Not a problem is Mike Stanton, who is not only a monster power prospect but also a fantastic defensive rightfielder, and a lineup that follows Morrison's on-base skills with Ramirez, Uggla, Stanton and Sanchez is pretty impressive given how little the owners invest in this team. Kudos to the Marlins' scouting and player development staff.
On the mound, the rotation behind ace Josh Johnson is solid and there are some compelling young arms on the way to aid the bullpen, though the Marlins need to be careful not to rush those arms, a lesson that they may have learned after hard-throwing, 22-year-old righty Jhan Marinez finished the year on the 60-day DL with an elbow strain. Expect arbitration-eligible bust Andrew Miller to be non-tendered.
The Mets aren't a bad team; they've just had a four-year stretch of abysmal luck exacerbated by even worse management. Hope springs eternal, however, and with Sandy Alderson returning to the role of general manager for the first time since he handed the A's over to Billy Beane in 1998, Mets fans have reason to be optimistic. Alderson joined the A's in 1983, built the three-time pennant winners of 1988 to 1990, and later took on Beane as his assistant and eager pupil. It was Alderson who laid the groundwork for Beane's Moneyball philosophies, and while having a general manager who embraces advanced statistical analysis is no longer a rarity, it's still not a given and is rarely a hindrance to winning. Perhaps just as importantly, Alderson is smart, respected, no-nonsense and conducts himself in an extremely dignified manner, which is something the Mets very much need after the cascade of embarrassments of recent years (though Alderson's hiring of his former A's special assistant J.P. Ricciardi, who is prone to stick his foot in his mouth, leaves the door to embarrassment open).
The most important thing for the Mets in 2011 is health. If Jose Reyes, Carlos Beltran, Jason Bay, Johan Santana, Jonathon Niese and likely fifth starter Jenrry Mejia can stay healthy and effective, the Mets' fortunes should change drastically without much offseason tinkering. Top prospect Mejia is expected to compete for the final rotation spot in camp in part because Oliver Perez and John Maine are likely to be cut loose this winter, the latter via a non-tender. Closer Francisco Rodriguez, however, is likely to return as he and the team settled their grievance over his contract following the season-ending thumb injury that he suffered while fighting with his girlfriend's father at Citi Field in August.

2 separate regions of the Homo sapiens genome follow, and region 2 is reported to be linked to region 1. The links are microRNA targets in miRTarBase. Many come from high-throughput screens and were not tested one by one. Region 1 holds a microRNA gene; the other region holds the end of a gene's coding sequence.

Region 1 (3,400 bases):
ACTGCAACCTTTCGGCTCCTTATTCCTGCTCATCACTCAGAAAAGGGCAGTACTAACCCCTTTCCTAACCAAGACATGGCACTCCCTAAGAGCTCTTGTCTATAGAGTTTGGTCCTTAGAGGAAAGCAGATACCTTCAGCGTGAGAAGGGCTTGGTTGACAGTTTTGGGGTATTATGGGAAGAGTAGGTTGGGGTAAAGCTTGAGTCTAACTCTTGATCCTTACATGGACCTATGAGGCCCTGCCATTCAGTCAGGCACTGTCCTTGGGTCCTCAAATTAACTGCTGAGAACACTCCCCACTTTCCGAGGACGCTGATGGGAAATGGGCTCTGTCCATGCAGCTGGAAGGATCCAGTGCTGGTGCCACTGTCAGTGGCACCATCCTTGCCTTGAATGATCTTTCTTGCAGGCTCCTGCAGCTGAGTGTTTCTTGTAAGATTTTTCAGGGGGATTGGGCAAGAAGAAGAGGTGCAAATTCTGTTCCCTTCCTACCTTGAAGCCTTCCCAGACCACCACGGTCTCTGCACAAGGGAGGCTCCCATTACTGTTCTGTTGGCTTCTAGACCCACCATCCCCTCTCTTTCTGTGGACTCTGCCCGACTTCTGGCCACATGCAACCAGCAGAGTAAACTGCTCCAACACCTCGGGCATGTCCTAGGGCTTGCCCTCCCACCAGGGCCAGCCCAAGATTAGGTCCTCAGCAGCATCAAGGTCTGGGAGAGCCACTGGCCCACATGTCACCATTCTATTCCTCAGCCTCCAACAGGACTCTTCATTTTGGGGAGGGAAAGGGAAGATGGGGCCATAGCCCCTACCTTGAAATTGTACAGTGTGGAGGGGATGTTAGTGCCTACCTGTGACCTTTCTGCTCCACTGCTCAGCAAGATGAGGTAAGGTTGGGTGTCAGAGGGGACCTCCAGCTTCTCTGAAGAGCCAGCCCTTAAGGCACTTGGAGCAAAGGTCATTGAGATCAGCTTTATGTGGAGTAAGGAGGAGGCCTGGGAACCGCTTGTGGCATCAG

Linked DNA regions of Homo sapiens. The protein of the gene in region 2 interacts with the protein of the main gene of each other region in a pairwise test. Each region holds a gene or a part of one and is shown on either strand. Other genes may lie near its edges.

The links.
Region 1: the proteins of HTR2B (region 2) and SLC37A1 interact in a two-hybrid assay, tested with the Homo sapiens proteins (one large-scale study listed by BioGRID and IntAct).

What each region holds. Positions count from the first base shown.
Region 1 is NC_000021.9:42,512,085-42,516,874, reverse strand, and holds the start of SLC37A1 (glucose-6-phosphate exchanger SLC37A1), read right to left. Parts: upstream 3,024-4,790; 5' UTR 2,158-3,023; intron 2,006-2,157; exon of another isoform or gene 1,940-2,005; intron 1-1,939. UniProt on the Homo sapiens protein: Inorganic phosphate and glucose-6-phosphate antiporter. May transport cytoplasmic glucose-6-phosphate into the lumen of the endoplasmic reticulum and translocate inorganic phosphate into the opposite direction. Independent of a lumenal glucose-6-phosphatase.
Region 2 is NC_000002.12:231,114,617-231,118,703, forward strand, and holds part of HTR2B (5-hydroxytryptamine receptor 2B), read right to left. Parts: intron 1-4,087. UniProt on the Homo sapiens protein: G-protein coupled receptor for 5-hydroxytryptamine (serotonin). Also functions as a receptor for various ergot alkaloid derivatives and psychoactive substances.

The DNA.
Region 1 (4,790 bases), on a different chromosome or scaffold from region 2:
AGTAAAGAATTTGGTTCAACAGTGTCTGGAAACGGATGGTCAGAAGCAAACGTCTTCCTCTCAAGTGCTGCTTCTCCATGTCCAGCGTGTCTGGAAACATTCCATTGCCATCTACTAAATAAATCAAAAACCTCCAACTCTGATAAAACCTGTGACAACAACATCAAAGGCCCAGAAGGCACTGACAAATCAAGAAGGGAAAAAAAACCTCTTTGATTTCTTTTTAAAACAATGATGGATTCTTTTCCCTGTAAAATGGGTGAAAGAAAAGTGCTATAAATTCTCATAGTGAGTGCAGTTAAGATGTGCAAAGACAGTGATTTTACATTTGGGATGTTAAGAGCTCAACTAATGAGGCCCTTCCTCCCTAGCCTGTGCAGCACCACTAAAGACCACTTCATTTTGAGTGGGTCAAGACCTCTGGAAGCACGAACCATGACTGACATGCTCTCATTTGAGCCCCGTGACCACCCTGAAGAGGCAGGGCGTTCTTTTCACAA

Beyond that, Rodriguez could use some support in the 'pen, particularly from the left side. Simply re-signing Feliciano and/or Takahashi should do the trick there, though bringing in a top setup righty wouldn't hurt. Rauch would be a good fit, as Citi Field would swallow up most of the fly balls he allows. An upgrade at second base seems like an obvious move, with Luis Castillo entering the final year of his contract. Orlando Hudson is the obvious target there. Sophomore on-base machine Josh Thole should hang on to the catching job, particularly given how well his skill set matches Alderson's preferences. Angel Pagan's breakout 2010 season would seem to solve the team's long-standing rightfield problems, though pushing Pagan back into a fourth-outfielder role via the addition of a superior bat would brighten the team's outlook considerably, particularly given the concerns over Bay's post-concussion syndrome and Beltran's surgically-repaired knee. The Mets have nearly $109 million on the books for 2011 already, not counting arbitration awards for Pagan and starter Mike Pelfrey, so Jayson Werth or Carl Crawford may be too much to ask, particularly after the team's investment in Bay a year ago. Then again, Beltran is in the final year of his contract, so that's $20 million coming off the books for 2012. If Alderson is eager to announce his presence, he could surprise us, as could the 2011 Mets.
The Nationals are largely biding their time until they can build their team around number-one draft picks Stephen Strasburg and Bryce Harper. Strasburg's September Tommy John surgery has delayed that slightly, but also likely put Strasburg and Harper on a similar schedule, with both likely to be with the big club in 2012. In the meantime, the Nats will look to get Danny Espinosa established in the middle infield along with 2010 rookie Ian Desmond, though their current plan to play Desmond and short and Espinosa at second might need to be reversed given Desmond's poor showing in the field this year. Wilson Ramos, acquired from the Twins for Matt Capps, could start to push Ivan Rodriguez out from behind the plate in 2011. If so, converted catching prospect Derek Norris could be moved to first base to battle Chris Marrero for the position, the latter of whom could see big league action late in 2011. Of course, that means the Nats will need someone to play there in the meantime. Dunn will leave, netting the team another pair of draft picks, but a stop-gap contract with a veteran such as Lance Berkman or Troy Glaus would make sense.
On the mound, Drew Storen, who was drafted in the same 2009 first round as Strasburg, closed after Capps' departure and should return to the role next year, and while it's not the same thing as having Strasburg in the rotation, the Nats are looking forward to a full season of Jordan Zimmermann, who returned from his own Tommy John rehab late in 2010. Behind him, the Nationals still have $7.5 million committed to Jason Marquis for 2011 and renewed Livan Hernandez for another year in August, but Scott Olsen is likely to be non-tendered along with Chien-Ming Wang, who didn't throw a pitch in 2010, and his former New York battery-mate Wil Nieves.